Specializing in unit dose dispensing sytems for adult living facilities.









    Palubicki's Pharmacy offers either the Opus Dispensing System or the Bingo Bubble packs

    Disadvantages with the med on time systems include:

    • Is not considered unit dose in the state of Minnesota, thus can not be returned to the pharmacy
    • If one item is DC'ed, the whole pack has to be returned to the pharmacy to be repackaged. (In Minnesota, a nurse is not allowed to simply remove the DC'ed item)

    For a further comparison of Opus vs. Meds on Time proceed to area below the comparison chart

IssueOpusMeds on TimeBingo CardArtro Drustar strip pack
Amount of medication availablein facility: Less medication=greater accountability3, 7, 14, or 313131Any number of days
Reordering Required Disadvantage: Less time for other responsibilitiesNoNoEither wayEither way
Color Coded Advantage: Quick referenceYesYesPossible, but not usuallyPossible, but not usually
Immediate Visual Check After Each Med Pass Advantage: Assurance of me error efficiencyYesNoNoNo
Airtight Container Advantage: Can return meds in states allowing Class B returnsYesNoNoGenerally no, but could be yes if the manufacturer's package is used.
Spare Doses Provided Advantage: Able to replace meds immediately if compromisedYesNoYesYes
Ability to Flag QOD Meds, Drug Holidays, and Antibiotic Series DatesYesNoNoNo
Ability to Update Med Orders With Minimal or No Waste Advantage: System individually packaged will have no downtime of package back at PhamacyYesNoNoPossible, but only if manufacturer unit dose is used
Easier Access to Specific Individual Medication DoseYesNoYesYes
Unit Dose Package Heat-Sealed Disadvantage: Possible unneeded exposure of meds to heat, which may damage the medsNoNoEither wayNo

    Benefits of the Opus Unit Dose system

    • Allows time for nursing personnel to provide additional nursing services on the floor with the residents. It will not be necessary to spend 45 minutes to 1 hour in the Med Room setting up meds for each med pass. The pharmacist will already have the medications set up for dispensing.
    • Substantiates medication administration by charting at the time of the medication pass rather that at some later time from a med card (this eliminates the need for med cards).
    • Improves accuracy of medication administration by having the medication cardex present during the med pass to confirm orders along with a positive visual identification of medicine at the time of administering the med.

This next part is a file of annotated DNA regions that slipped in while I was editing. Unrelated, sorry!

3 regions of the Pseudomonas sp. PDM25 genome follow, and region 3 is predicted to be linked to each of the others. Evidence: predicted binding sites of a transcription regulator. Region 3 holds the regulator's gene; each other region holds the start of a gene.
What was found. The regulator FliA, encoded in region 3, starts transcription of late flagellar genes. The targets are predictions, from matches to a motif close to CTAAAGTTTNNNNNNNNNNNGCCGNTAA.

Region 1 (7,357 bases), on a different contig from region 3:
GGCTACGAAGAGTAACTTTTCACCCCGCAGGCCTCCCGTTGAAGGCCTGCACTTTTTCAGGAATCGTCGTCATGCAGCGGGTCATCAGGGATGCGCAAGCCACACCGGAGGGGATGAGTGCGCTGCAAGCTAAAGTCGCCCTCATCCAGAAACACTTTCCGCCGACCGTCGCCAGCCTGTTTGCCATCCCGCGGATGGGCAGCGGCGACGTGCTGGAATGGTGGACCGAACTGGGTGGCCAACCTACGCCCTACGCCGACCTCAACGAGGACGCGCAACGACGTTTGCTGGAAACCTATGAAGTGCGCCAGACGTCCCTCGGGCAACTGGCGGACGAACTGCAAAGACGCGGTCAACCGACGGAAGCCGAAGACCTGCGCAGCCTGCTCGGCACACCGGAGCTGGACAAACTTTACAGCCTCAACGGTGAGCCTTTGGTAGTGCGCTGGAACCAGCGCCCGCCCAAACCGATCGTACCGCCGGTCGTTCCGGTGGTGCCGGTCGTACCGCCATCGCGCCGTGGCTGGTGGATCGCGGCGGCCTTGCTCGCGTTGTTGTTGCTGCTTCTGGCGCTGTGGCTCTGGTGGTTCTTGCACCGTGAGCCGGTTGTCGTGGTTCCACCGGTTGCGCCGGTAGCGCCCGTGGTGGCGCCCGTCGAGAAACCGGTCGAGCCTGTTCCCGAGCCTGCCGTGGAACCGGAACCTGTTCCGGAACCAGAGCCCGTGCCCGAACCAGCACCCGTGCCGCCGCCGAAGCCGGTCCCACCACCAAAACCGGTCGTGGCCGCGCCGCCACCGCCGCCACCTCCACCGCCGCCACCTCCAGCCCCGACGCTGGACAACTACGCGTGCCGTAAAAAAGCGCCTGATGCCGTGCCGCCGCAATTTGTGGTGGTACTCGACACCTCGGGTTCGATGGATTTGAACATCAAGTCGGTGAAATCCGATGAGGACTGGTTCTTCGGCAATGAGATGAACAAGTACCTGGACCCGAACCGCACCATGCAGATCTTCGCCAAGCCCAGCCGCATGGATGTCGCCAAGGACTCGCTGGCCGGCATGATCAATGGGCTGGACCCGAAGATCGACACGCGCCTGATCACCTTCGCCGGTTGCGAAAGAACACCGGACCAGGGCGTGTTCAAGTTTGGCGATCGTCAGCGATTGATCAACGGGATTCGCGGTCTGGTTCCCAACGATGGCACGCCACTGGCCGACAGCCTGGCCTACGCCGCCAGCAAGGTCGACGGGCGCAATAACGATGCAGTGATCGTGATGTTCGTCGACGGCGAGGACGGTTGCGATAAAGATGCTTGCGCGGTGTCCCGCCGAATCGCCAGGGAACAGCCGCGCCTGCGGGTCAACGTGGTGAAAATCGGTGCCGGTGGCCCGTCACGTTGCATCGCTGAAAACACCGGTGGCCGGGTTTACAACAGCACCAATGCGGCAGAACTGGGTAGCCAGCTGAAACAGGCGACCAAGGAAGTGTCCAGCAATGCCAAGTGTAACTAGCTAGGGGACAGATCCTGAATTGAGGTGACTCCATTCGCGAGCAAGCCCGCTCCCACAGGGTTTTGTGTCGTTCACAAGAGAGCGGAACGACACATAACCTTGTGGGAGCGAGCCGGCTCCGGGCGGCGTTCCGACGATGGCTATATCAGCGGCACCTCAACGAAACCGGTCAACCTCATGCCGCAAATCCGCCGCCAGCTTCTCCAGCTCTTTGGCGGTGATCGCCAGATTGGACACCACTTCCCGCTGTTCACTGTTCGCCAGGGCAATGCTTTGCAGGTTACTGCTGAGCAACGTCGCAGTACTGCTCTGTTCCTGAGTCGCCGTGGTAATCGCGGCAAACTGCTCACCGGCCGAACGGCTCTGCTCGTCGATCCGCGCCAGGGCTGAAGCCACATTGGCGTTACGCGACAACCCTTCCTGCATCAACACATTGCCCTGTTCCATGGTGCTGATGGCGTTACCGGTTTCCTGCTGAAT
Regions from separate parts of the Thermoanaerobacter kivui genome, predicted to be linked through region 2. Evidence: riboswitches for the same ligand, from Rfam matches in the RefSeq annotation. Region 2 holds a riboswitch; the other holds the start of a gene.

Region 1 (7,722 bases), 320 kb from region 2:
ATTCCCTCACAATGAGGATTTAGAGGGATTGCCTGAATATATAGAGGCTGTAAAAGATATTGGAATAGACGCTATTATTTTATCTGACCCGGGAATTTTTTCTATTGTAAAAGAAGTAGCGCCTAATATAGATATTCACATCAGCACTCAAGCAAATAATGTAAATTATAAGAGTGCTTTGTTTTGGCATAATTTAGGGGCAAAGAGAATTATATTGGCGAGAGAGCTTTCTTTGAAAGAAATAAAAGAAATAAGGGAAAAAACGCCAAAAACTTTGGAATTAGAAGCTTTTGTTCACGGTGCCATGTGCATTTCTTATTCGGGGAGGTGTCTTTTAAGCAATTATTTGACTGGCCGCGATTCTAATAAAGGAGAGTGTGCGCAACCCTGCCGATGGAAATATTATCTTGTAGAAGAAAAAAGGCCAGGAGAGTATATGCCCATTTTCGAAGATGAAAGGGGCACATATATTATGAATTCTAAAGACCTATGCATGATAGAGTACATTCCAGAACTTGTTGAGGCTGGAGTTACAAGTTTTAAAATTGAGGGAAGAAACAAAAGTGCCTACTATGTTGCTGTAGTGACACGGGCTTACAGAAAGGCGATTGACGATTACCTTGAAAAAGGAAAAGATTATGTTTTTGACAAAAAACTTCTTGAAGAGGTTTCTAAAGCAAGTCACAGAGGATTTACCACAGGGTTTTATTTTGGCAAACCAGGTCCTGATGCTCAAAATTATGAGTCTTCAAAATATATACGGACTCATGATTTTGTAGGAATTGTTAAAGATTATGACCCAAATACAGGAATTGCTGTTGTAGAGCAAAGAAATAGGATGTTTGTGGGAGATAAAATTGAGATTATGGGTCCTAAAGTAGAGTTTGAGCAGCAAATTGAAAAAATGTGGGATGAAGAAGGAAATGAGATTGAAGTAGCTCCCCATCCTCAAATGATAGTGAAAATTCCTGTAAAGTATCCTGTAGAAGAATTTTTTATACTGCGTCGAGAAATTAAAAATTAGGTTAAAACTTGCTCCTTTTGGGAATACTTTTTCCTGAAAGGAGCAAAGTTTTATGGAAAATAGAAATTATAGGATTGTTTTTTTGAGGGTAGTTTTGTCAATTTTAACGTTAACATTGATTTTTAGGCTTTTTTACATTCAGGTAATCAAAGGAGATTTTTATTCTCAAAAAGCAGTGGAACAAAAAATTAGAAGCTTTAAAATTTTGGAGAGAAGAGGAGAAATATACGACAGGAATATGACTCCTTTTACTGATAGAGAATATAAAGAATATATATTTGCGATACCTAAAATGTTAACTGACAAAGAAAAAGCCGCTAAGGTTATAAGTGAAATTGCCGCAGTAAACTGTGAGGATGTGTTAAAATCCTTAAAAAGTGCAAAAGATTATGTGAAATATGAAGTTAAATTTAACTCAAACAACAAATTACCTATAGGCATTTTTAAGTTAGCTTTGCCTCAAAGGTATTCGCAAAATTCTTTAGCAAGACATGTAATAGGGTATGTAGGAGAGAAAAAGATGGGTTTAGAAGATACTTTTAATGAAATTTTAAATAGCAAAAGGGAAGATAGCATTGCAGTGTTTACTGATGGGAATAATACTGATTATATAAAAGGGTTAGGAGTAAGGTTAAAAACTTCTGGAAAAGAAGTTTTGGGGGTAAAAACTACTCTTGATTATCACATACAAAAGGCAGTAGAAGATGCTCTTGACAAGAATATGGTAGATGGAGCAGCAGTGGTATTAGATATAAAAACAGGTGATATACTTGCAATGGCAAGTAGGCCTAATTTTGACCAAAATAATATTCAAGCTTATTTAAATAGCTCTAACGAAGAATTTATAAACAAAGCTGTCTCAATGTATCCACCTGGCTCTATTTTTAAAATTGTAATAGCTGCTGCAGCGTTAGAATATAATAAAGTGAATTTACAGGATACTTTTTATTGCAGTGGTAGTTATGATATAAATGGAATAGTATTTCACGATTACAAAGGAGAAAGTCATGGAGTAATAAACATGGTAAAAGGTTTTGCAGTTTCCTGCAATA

• Eliminates the re-ordering of oral solid medicine, as two complete sets of med cassettes are involved. One set is at the care facility being used, and the other set is at the pharmacy being filled. The pharmacy will exchange a full set for the empty set at a predetermined time.
    • Prevents excessive waste of medications by having a smaller quantity of medication at the facility.
    • All systems are tamper evident, along with the elimination of drug loss due to breakage or pilferage.
    • With the ability to apply lids individually to the cassettes, solid lids may be used to flag uncommon dosing schedules.
    • All products are manufactured by the OPUS Unit Dose Company resulting in the ability to accommodate your specific needs.

    OPUS VS. MEDS ON TIME

    Meds On Time packs are color coded for the time of day the meds are dispensed. All meds for each pass are loose within each bubble. The following are some concerns about the safety, efficiency and cost effectiveness of the Meds On Time system.
    1. Med error rates may increase because facility staff members assume the medication, dosage and packaging are correct without verifying from the Medical Observation Record (MOR).
    2. Meds On Time system does not allow for return of meds because of a discontinue order. This is because of the possible contamination of meds within the pack and the inability of the pharmacy to determine drug stability.
    3. Meds On Time has a greater potential for waste of medications. If a med falls on the floor, or the incorrect bubblepack is opened, all meds in that bubblepack are lost, resulting in a higher rate of med waste.
    4. Some residents consume a large variety of medications, sometimes making it impossible to place an entire dose in a Med On Time pack.
    5. There is always the concern that the staff of the facility takes a considerable amount of responsibility using the Meds On Time system. For example, if one of the residents is supposed to get Vasotec every other day, each Med On Time pack must be che cked to ensure the drug is placed on in every other bubble. This takes valuable staff time, particularly if there are larger meds in the same pack.
    6. Medications in the Meds On Time pack can accidentally fall into other slots of the container.
    7. PRN orders, AC and PC medications, as well as any new orders received during the month are packaged separately, which defeats the idea behind on package containing all necessary meds.

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